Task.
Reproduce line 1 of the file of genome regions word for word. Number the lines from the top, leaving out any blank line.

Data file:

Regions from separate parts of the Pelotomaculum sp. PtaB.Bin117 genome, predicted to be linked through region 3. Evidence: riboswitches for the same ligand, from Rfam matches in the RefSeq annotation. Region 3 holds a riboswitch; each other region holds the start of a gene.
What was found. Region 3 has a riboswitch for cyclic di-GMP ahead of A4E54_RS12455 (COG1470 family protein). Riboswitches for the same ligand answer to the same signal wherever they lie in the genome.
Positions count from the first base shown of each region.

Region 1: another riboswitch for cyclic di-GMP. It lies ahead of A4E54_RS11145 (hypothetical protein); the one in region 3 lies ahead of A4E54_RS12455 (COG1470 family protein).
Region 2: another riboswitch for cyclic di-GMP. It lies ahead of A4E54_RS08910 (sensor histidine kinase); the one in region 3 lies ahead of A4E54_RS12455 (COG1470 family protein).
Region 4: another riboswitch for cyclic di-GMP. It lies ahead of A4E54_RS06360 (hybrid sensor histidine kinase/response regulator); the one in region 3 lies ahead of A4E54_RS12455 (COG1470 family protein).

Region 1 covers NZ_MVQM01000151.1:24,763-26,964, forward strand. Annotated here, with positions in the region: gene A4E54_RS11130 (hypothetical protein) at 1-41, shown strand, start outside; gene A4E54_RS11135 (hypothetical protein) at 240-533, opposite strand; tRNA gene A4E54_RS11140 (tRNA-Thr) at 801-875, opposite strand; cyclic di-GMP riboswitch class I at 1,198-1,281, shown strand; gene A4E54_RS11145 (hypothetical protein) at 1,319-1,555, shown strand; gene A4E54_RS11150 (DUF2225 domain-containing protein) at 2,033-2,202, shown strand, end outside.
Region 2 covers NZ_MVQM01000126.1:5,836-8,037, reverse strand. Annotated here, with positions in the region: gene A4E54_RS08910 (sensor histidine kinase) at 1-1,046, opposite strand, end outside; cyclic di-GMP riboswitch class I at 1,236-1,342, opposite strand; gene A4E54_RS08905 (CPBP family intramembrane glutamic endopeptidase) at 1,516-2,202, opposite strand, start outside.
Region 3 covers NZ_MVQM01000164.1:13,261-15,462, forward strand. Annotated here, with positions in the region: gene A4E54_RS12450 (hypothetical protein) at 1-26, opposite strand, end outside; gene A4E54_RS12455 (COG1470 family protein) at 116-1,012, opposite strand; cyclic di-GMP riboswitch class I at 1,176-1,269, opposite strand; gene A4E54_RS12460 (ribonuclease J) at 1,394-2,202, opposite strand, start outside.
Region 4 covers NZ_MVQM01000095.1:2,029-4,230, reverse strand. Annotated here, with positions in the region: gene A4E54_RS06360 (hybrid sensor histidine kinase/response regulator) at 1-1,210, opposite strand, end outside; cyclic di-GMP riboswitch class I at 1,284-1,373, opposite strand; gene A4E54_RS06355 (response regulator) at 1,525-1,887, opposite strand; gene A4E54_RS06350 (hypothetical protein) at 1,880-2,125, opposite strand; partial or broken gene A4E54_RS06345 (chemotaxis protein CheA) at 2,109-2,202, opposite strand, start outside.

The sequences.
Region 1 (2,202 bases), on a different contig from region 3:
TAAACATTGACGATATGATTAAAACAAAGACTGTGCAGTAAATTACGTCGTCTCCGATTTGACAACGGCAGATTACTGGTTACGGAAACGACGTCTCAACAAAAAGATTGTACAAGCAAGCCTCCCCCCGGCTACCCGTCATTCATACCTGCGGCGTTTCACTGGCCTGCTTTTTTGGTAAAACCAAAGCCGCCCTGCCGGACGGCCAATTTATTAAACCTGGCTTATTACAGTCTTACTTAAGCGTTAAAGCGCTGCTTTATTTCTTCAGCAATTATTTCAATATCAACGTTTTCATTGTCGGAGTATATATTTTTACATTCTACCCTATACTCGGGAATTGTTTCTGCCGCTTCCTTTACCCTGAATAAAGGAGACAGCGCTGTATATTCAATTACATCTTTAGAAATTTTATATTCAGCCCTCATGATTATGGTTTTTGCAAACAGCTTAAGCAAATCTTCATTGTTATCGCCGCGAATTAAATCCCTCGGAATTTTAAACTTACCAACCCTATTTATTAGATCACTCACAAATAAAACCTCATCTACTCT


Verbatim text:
Regions from separate parts of the Pelotomaculum sp. PtaB.Bin117 genome, predicted to be linked through region 3. Evidence: riboswitches for the same ligand, from Rfam matches in the RefSeq annotation. Region 3 holds a riboswitch; each other region holds the start of a gene.